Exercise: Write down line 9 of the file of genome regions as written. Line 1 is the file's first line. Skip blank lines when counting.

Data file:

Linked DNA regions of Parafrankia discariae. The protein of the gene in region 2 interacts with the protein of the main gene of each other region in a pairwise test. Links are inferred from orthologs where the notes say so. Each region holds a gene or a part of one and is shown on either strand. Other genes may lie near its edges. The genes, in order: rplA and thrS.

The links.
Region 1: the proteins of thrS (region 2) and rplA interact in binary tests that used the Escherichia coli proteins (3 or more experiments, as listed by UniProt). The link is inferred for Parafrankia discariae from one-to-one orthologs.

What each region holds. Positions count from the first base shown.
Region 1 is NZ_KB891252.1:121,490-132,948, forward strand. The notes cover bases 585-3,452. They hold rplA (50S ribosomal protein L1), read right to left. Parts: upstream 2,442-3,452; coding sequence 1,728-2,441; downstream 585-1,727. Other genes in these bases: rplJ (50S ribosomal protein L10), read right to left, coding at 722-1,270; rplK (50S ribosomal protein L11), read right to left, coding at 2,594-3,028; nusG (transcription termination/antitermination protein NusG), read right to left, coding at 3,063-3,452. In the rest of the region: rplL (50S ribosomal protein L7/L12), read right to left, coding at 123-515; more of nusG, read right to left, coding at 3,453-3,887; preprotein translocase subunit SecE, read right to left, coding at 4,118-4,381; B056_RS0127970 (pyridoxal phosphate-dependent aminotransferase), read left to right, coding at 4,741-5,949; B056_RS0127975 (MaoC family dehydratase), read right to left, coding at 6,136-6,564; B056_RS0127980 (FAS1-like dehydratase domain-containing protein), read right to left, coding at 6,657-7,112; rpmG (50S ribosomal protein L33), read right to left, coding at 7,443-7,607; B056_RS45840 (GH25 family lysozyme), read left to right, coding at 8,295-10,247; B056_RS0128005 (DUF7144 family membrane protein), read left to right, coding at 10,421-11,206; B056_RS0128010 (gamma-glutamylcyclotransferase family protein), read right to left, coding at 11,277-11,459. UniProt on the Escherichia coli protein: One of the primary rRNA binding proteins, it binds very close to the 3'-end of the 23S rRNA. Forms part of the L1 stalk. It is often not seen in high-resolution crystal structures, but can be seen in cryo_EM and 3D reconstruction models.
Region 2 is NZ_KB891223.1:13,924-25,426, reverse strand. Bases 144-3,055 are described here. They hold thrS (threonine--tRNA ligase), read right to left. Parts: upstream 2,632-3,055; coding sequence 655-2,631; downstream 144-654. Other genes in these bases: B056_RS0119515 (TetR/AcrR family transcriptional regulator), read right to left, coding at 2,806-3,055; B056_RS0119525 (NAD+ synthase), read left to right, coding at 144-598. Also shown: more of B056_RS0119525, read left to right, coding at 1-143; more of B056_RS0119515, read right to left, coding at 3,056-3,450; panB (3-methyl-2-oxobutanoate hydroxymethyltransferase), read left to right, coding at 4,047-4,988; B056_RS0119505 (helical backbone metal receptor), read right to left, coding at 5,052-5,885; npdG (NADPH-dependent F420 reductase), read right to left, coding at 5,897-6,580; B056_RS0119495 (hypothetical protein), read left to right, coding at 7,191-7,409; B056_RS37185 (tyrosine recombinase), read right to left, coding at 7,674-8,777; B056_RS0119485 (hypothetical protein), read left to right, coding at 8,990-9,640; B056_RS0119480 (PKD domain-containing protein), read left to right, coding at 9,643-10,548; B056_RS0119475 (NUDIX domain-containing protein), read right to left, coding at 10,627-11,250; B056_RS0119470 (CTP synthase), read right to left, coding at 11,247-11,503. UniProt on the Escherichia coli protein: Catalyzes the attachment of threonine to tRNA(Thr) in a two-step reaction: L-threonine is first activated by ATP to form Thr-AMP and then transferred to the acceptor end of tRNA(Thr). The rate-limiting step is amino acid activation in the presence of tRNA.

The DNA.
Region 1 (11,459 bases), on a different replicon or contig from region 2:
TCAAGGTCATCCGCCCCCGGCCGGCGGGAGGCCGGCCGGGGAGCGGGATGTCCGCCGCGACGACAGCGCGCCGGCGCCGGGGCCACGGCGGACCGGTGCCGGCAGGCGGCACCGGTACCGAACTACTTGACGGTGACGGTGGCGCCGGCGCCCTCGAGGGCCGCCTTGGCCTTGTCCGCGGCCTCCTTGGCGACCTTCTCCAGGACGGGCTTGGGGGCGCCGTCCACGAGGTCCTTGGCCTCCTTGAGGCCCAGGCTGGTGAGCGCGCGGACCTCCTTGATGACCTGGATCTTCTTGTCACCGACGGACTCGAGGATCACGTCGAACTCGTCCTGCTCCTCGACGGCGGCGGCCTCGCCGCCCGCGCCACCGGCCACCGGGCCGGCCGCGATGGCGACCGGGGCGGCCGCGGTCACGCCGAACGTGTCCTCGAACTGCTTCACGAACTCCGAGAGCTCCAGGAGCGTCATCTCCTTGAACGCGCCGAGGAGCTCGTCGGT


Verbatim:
TCAAGGTCATCCGCCCCCGGCCGGCGGGAGGCCGGCCGGGGAGCGGGATGTCCGCCGCGACGACAGCGCGCCGGCGCCGGGGCCACGGCGGACCGGTGCCGGCAGGCGGCACCGGTACCGAACTACTTGACGGTGACGGTGGCGCCGGCGCCCTCGAGGGCCGCCTTGGCCTTGTCCGCGGCCTCCTTGGCGACCTTCTCCAGGACGGGCTTGGGGGCGCCGTCCACGAGGTCCTTGGCCTCCTTGAGGCCCAGGCTGGTGAGCGCGCGGACCTCCTTGATGACCTGGATCTTCTTGTCACCGACGGACTCGAGGATCACGTCGAACTCGTCCTGCTCCTCGACGGCGGCGGCCTCGCCGCCCGCGCCACCGGCCACCGGGCCGGCCGCGATGGCGACCGGGGCGGCCGCGGTCACGCCGAACGTGTCCTCGAACTGCTTCACGAACTCCGAGAGCTCCAGGAGCGTCATCTCCTTGAACGCGCCGAGGAGCTCGTCGGT